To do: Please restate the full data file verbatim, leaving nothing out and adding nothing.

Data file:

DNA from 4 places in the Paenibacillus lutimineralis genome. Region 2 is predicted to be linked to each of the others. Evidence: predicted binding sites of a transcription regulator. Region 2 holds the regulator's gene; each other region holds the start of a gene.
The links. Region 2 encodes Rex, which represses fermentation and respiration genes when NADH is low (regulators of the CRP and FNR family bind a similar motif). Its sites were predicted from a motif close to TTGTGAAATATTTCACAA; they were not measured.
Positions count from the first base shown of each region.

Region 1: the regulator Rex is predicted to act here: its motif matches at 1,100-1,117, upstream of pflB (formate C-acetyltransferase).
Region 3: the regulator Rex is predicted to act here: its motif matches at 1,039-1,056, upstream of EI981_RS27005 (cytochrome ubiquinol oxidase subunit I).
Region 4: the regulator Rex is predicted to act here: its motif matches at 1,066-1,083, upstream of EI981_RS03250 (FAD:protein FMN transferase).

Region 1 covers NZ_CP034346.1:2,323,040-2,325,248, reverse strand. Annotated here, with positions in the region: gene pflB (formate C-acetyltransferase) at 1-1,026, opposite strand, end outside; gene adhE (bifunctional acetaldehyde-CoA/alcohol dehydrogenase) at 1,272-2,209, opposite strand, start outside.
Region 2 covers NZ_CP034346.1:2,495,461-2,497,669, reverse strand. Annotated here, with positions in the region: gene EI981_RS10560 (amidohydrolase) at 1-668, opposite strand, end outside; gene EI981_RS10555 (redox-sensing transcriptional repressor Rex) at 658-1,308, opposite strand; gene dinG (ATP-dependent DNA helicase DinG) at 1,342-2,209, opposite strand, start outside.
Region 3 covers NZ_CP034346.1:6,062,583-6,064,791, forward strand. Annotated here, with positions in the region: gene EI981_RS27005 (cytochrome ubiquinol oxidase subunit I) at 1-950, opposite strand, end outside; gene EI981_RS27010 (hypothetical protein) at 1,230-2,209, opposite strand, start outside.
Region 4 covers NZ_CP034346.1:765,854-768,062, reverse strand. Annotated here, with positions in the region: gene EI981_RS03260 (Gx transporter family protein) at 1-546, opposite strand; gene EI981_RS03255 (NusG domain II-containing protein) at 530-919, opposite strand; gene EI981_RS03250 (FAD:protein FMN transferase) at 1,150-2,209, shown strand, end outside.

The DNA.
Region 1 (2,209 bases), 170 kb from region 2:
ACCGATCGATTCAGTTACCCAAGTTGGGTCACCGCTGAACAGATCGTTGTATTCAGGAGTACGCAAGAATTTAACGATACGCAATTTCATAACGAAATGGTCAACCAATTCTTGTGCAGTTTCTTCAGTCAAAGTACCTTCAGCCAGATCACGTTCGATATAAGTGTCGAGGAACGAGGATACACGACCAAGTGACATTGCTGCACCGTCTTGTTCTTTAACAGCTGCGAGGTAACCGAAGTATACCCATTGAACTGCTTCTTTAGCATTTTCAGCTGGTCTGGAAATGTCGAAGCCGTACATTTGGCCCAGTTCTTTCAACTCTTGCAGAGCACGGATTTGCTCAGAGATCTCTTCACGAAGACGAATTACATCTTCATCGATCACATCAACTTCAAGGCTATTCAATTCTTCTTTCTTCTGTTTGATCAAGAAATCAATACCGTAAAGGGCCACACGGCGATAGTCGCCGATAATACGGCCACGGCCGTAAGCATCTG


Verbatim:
DNA from 4 places in the Paenibacillus lutimineralis genome. Region 2 is predicted to be linked to each of the others. Evidence: predicted binding sites of a transcription regulator. Region 2 holds the regulator's gene; each other region holds the start of a gene.
The links. Region 2 encodes Rex, which represses fermentation and respiration genes when NADH is low (regulators of the CRP and FNR family bind a similar motif). Its sites were predicted from a motif close to TTGTGAAATATTTCACAA; they were not measured.
Positions count from the first base shown of each region.

Region 1: the regulator Rex is predicted to act here: its motif matches at 1,100-1,117, upstream of pflB (formate C-acetyltransferase).
Region 3: the regulator Rex is predicted to act here: its motif matches at 1,039-1,056, upstream of EI981_RS27005 (cytochrome ubiquinol oxidase subunit I).
Region 4: the regulator Rex is predicted to act here: its motif matches at 1,066-1,083, upstream of EI981_RS03250 (FAD:protein FMN transferase).

Region 1 covers NZ_CP034346.1:2,323,040-2,325,248, reverse strand. Annotated here, with positions in the region: gene pflB (formate C-acetyltransferase) at 1-1,026, opposite strand, end outside; gene adhE (bifunctional acetaldehyde-CoA/alcohol dehydrogenase) at 1,272-2,209, opposite strand, start outside.
Region 2 covers NZ_CP034346.1:2,495,461-2,497,669, reverse strand. Annotated here, with positions in the region: gene EI981_RS10560 (amidohydrolase) at 1-668, opposite strand, end outside; gene EI981_RS10555 (redox-sensing transcriptional repressor Rex) at 658-1,308, opposite strand; gene dinG (ATP-dependent DNA helicase DinG) at 1,342-2,209, opposite strand, start outside.
Region 3 covers NZ_CP034346.1:6,062,583-6,064,791, forward strand. Annotated here, with positions in the region: gene EI981_RS27005 (cytochrome ubiquinol oxidase subunit I) at 1-950, opposite strand, end outside; gene EI981_RS27010 (hypothetical protein) at 1,230-2,209, opposite strand, start outside.
Region 4 covers NZ_CP034346.1:765,854-768,062, reverse strand. Annotated here, with positions in the region: gene EI981_RS03260 (Gx transporter family protein) at 1-546, opposite strand; gene EI981_RS03255 (NusG domain II-containing protein) at 530-919, opposite strand; gene EI981_RS03250 (FAD:protein FMN transferase) at 1,150-2,209, shown strand, end outside.

The DNA.
Region 1 (2,209 bases), 170 kb from region 2:
ACCGATCGATTCAGTTACCCAAGTTGGGTCACCGCTGAACAGATCGTTGTATTCAGGAGTACGCAAGAATTTAACGATACGCAATTTCATAACGAAATGGTCAACCAATTCTTGTGCAGTTTCTTCAGTCAAAGTACCTTCAGCCAGATCACGTTCGATATAAGTGTCGAGGAACGAGGATACACGACCAAGTGACATTGCTGCACCGTCTTGTTCTTTAACAGCTGCGAGGTAACCGAAGTATACCCATTGAACTGCTTCTTTAGCATTTTCAGCTGGTCTGGAAATGTCGAAGCCGTACATTTGGCCCAGTTCTTTCAACTCTTGCAGAGCACGGATTTGCTCAGAGATCTCTTCACGAAGACGAATTACATCTTCATCGATCACATCAACTTCAAGGCTATTCAATTCTTCTTTCTTCTGTTTGATCAAGAAATCAATACCGTAAAGGGCCACACGGCGATAGTCGCCGATAATACGGCCACGGCCGTAAGCATCTG